Frequently Asked Questions

What size service do I install in my home?
Most states call for 100 amps minimum, but with all the new electronic devices, air conditioning and electric heating, we suggest 200 amps, especially in a new home. This also gives you some space for future additions. This is not a job for an unlicensed individual to attempt. In most cases, it involves replacing everything from the service loop—which is the wire that extends from the top of your meter to the utility tie in—up to and including the main panel.
How do I choose the proper size for a generator?

The size generator that best fits your needs is based on the level of comfort you need. At Klostermann Electric we will send a trained representative to your home or place of business and conduct an assessment. Once you are satisfied with your level of protection, we will size the proper generator. There are two options to consider when purchasing your generator:

Option 1: Portable generator with a 6 to 12 circuit transfer switch or Interlock Kit

To use a portable generator without the hassle of running extension cords, hire Klostermann Electric to install a manual transfer switch or Interlock Kit. Connected to your main circuit panel, this setup gives you the advantage of powering select circuits in the house, not just individual appliances. The drawback is that you still must start and maintain the gas-powered generator, and unless you buy a large generator, you are still limited in what you can power.

Option 2: Stand-by generator with whole house protection.

Stand-by generators automatically turn on when the power goes out—you don’t have to do a thing. This is the best option if you frequently lose electricity and want to keep all or most of your appliances running. Most stand-by generators are powerful enough to run a central air conditioner, kitchen appliances and other large items simultaneously. They are also quieter than portable generators and you do not need to worry about running cords or storing gasoline. A transfer switch constantly monitors power. If you lose electricity, it starts the generator automatically—even if you’re not home. When power is restored, the transfer switch shuts off the generator. Standby generators connect to your home’s fuel supply (natural gas or propane). If you do not already have one of these fuel lines coming into your house, you will probably need to install a propane tank for fuel.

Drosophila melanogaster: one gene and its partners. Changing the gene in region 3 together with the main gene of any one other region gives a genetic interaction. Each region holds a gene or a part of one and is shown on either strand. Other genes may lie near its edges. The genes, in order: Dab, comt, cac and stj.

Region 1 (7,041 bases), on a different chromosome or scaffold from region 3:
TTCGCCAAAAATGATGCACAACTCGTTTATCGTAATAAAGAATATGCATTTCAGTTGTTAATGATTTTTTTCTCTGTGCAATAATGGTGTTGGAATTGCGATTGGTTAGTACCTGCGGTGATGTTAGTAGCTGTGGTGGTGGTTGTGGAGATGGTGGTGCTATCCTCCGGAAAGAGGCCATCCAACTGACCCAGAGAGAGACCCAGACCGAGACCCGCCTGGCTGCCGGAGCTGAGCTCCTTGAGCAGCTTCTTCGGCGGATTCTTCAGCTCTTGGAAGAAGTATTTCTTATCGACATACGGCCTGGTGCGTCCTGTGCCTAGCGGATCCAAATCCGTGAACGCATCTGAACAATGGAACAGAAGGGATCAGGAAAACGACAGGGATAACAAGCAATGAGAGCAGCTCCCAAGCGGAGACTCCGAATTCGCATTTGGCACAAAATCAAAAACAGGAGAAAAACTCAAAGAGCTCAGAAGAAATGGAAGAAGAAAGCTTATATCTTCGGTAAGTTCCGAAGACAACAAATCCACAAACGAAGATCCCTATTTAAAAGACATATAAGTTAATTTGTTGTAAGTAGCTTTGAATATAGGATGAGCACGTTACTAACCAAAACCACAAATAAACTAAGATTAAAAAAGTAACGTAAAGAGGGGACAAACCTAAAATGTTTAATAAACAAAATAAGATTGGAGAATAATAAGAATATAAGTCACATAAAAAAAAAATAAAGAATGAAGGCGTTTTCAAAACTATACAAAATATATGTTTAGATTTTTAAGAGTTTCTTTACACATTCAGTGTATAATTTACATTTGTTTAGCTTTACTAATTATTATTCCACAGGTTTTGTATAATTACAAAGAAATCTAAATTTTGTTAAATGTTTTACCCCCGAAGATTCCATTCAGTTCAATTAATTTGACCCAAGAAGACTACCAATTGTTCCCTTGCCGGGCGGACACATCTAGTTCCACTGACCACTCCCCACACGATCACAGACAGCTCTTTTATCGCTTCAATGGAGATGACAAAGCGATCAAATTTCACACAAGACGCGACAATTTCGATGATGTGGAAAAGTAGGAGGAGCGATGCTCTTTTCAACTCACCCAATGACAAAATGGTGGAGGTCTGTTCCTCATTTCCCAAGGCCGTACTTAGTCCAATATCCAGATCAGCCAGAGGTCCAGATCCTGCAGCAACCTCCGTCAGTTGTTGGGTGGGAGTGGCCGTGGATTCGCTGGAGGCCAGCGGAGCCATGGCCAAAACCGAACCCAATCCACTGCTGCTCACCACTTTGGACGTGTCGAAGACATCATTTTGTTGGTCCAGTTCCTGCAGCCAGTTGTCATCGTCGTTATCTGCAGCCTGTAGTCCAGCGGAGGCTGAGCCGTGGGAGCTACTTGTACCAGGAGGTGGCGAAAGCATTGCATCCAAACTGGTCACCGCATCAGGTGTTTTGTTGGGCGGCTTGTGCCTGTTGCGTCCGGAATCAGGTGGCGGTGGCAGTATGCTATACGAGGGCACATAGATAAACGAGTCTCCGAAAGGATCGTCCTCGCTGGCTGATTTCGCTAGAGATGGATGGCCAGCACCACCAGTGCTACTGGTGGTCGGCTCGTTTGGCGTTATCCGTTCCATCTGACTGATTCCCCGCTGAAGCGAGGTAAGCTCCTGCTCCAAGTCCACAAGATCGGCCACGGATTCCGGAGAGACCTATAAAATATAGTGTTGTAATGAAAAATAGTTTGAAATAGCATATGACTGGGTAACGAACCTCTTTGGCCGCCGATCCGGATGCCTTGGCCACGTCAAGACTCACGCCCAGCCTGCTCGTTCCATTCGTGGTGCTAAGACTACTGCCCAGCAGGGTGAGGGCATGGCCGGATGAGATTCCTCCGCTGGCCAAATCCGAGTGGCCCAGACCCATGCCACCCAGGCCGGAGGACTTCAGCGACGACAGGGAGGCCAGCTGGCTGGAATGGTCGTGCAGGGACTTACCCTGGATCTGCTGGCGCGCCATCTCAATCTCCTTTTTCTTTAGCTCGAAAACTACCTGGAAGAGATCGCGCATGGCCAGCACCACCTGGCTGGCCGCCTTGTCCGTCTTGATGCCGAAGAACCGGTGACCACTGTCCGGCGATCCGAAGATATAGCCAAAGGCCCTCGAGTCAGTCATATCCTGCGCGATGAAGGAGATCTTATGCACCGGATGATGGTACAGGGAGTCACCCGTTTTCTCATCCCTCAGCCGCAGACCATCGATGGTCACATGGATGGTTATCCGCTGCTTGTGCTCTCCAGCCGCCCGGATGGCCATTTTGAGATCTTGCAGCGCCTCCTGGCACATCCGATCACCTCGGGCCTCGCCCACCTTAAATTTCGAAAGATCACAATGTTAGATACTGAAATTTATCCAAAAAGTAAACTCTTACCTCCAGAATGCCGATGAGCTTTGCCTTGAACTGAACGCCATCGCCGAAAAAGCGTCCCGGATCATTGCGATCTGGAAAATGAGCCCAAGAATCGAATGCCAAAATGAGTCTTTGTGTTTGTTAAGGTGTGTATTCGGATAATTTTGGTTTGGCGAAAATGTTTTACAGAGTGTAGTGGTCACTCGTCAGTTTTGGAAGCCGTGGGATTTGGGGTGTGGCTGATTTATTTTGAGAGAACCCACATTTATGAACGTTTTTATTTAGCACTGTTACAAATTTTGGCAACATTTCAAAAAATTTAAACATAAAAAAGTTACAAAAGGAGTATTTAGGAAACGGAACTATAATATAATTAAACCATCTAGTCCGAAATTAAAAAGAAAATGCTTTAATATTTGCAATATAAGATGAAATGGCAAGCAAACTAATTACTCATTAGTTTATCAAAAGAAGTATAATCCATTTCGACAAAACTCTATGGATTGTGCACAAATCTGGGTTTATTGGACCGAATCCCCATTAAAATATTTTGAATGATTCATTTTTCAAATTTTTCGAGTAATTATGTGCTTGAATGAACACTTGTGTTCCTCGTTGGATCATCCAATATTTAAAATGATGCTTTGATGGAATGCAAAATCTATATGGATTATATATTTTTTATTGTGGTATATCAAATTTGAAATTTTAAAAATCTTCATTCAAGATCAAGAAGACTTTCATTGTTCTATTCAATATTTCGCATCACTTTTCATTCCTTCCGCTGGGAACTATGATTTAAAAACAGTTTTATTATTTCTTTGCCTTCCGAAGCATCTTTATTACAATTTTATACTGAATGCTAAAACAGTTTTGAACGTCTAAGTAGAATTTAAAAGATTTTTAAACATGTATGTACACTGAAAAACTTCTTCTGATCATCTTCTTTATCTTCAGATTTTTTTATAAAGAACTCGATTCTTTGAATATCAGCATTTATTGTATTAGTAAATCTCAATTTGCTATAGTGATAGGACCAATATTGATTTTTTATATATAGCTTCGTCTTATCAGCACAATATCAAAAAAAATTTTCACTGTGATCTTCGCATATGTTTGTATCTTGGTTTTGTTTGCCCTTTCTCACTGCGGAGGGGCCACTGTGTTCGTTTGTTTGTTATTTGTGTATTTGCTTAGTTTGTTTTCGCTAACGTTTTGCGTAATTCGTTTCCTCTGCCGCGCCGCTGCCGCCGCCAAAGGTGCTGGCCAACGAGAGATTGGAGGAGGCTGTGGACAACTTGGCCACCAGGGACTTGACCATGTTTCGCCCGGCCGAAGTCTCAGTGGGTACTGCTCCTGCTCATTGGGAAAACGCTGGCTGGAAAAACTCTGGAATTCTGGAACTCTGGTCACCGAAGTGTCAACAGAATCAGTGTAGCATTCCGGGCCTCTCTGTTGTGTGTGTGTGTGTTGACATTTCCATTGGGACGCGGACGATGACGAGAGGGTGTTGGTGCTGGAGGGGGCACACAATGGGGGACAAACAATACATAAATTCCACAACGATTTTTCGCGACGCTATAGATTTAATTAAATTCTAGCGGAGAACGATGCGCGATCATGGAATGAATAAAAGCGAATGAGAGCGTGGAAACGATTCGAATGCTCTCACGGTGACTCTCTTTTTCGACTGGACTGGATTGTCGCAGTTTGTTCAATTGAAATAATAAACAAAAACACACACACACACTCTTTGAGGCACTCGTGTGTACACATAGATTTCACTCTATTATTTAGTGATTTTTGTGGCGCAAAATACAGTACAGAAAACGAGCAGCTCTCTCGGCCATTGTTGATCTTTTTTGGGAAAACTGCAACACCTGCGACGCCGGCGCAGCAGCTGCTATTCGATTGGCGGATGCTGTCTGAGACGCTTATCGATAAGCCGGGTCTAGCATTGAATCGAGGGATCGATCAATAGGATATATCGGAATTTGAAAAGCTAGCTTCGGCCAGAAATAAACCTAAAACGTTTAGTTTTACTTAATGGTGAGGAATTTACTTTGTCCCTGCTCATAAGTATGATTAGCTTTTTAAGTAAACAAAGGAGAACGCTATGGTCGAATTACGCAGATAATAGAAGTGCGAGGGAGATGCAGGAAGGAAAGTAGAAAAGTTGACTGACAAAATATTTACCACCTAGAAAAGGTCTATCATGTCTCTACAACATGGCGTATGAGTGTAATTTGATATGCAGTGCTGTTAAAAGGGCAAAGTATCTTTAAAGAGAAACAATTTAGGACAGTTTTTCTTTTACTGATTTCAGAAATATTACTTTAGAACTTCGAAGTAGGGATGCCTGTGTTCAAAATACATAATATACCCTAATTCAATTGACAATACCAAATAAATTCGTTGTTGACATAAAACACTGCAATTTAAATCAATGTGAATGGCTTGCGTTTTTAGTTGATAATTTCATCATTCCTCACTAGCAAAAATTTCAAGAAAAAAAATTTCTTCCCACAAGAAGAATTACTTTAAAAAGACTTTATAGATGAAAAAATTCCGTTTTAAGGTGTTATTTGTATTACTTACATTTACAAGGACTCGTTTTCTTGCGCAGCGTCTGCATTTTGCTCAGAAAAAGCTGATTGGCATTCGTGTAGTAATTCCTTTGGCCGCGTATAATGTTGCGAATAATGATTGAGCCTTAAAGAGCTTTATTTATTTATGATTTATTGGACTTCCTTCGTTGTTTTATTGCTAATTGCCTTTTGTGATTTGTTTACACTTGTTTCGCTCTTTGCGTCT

Option 3: Stand-by generator with select circuit protection.

Whole-house coverage may not fit every budget. With a power management system, your generator can work smarter. This is a popular option when protecting 8 to 16 selected will do. This application protects all your home’s essential circuits and provide endless power without the hassle of dealing with a portable generator.